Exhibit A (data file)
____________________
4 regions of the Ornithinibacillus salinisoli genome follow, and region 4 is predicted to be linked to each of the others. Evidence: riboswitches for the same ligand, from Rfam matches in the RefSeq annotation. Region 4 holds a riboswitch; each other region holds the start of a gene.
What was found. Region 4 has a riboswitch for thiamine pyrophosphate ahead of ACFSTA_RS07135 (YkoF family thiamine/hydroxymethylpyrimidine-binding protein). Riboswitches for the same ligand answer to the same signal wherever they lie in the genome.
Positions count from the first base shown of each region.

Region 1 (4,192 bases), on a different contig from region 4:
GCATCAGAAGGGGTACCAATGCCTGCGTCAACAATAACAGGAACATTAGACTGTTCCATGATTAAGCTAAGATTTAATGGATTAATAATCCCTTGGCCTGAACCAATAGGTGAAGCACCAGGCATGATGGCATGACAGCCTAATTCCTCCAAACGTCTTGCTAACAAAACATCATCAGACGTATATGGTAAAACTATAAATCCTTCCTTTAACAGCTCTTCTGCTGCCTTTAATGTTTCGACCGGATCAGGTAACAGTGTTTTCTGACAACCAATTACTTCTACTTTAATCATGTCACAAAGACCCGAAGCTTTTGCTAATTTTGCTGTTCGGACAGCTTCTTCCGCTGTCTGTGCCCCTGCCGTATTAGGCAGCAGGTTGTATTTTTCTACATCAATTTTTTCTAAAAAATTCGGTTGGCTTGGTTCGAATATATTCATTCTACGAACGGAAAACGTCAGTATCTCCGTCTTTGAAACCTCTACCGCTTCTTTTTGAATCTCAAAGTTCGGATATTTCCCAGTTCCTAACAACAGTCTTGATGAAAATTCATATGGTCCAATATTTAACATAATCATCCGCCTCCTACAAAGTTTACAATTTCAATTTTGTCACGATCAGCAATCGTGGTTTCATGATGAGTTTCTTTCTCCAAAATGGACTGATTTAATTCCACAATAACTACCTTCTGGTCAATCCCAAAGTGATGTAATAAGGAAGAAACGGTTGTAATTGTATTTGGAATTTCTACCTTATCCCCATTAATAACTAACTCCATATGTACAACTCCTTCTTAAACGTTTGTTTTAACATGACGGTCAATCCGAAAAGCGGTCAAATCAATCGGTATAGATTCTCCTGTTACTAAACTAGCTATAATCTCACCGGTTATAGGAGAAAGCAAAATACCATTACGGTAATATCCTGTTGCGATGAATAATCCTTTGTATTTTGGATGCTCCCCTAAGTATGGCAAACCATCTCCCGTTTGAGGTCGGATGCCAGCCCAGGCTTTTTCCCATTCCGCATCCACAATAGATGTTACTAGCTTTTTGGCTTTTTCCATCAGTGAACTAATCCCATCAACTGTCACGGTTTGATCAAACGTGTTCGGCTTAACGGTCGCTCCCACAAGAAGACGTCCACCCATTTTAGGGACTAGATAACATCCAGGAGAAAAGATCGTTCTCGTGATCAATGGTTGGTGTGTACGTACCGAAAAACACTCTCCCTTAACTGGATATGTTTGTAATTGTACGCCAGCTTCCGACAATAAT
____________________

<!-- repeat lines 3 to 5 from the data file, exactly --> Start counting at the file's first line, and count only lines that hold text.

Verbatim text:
Positions count from the first base shown of each region.

Region 1 (4,192 bases), on a different contig from region 4:
GCATCAGAAGGGGTACCAATGCCTGCGTCAACAATAACAGGAACATTAGACTGTTCCATGATTAAGCTAAGATTTAATGGATTAATAATCCCTTGGCCTGAACCAATAGGTGAAGCACCAGGCATGATGGCATGACAGCCTAATTCCTCCAAACGTCTTGCTAACAAAACATCATCAGACGTATATGGTAAAACTATAAATCCTTCCTTTAACAGCTCTTCTGCTGCCTTTAATGTTTCGACCGGATCAGGTAACAGTGTTTTCTGACAACCAATTACTTCTACTTTAATCATGTCACAAAGACCCGAAGCTTTTGCTAATTTTGCTGTTCGGACAGCTTCTTCCGCTGTCTGTGCCCCTGCCGTATTAGGCAGCAGGTTGTATTTTTCTACATCAATTTTTTCTAAAAAATTCGGTTGGCTTGGTTCGAATATATTCATTCTACGAACGGAAAACGTCAGTATCTCCGTCTTTGAAACCTCTACCGCTTCTTTTTGAATCTCAAAGTTCGGATATTTCCCAGTTCCTAACAACAGTCTTGATGAAAATTCATATGGTCCAATATTTAACATAATCATCCGCCTCCTACAAAGTTTACAATTTCAATTTTGTCACGATCAGCAATCGTGGTTTCATGATGAGTTTCTTTCTCCAAAATGGACTGATTTAATTCCACAATAACTACCTTCTGGTCAATCCCAAAGTGATGTAATAAGGAAGAAACGGTTGTAATTGTATTTGGAATTTCTACCTTATCCCCATTAATAACTAACTCCATATGTACAACTCCTTCTTAAACGTTTGTTTTAACATGACGGTCAATCCGAAAAGCGGTCAAATCAATCGGTATAGATTCTCCTGTTACTAAACTAGCTATAATCTCACCGGTTATAGGAGAAAGCAAAATACCATTACGGTAATATCCTGTTGCGATGAATAATCCTTTGTATTTTGGATGCTCCCCTAAGTATGGCAAACCATCTCCCGTTTGAGGTCGGATGCCAGCCCAGGCTTTTTCCCATTCCGCATCCACAATAGATGTTACTAGCTTTTTGGCTTTTTCCATCAGTGAACTAATCCCATCAACTGTCACGGTTTGATCAAACGTGTTCGGCTTAACGGTCGCTCCCACAAGAAGACGTCCACCCATTTTAGGGACTAGATAACATCCAGGAGAAAAGATCGTTCTCGTGATCAATGGTTGGTGTGTACGTACCGAAAAACACTCTCCCTTAACTGGATATGTTTGTAATTGTACGCCAGCTTCCGACAATAAT